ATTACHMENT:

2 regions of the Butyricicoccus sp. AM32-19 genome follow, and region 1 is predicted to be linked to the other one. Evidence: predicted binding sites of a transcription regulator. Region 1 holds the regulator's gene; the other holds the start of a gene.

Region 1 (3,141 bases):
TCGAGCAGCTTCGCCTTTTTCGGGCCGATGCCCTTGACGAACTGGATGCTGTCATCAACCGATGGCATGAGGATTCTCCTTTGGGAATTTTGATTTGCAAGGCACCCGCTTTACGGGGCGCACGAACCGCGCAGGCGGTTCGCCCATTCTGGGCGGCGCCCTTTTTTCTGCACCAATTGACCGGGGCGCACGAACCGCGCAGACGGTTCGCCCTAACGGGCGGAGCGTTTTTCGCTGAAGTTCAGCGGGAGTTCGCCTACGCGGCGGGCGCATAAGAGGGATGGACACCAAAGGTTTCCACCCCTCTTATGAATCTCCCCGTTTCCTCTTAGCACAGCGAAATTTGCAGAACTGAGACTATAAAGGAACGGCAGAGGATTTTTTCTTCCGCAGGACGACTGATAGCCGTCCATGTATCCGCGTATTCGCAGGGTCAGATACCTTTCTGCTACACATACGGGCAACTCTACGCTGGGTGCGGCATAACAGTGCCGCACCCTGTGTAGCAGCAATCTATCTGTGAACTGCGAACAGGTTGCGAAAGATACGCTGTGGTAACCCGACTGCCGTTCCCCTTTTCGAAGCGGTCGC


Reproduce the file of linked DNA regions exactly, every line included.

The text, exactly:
2 regions of the Butyricicoccus sp. AM32-19 genome follow, and region 1 is predicted to be linked to the other one. Evidence: predicted binding sites of a transcription regulator. Region 1 holds the regulator's gene; the other holds the start of a gene.

Region 1 (3,141 bases):
TCGAGCAGCTTCGCCTTTTTCGGGCCGATGCCCTTGACGAACTGGATGCTGTCATCAACCGATGGCATGAGGATTCTCCTTTGGGAATTTTGATTTGCAAGGCACCCGCTTTACGGGGCGCACGAACCGCGCAGGCGGTTCGCCCATTCTGGGCGGCGCCCTTTTTTCTGCACCAATTGACCGGGGCGCACGAACCGCGCAGACGGTTCGCCCTAACGGGCGGAGCGTTTTTCGCTGAAGTTCAGCGGGAGTTCGCCTACGCGGCGGGCGCATAAGAGGGATGGACACCAAAGGTTTCCACCCCTCTTATGAATCTCCCCGTTTCCTCTTAGCACAGCGAAATTTGCAGAACTGAGACTATAAAGGAACGGCAGAGGATTTTTTCTTCCGCAGGACGACTGATAGCCGTCCATGTATCCGCGTATTCGCAGGGTCAGATACCTTTCTGCTACACATACGGGCAACTCTACGCTGGGTGCGGCATAACAGTGCCGCACCCTGTGTAGCAGCAATCTATCTGTGAACTGCGAACAGGTTGCGAAAGATACGCTGTGGTAACCCGACTGCCGTTCCCCTTTTCGAAGCGGTCGC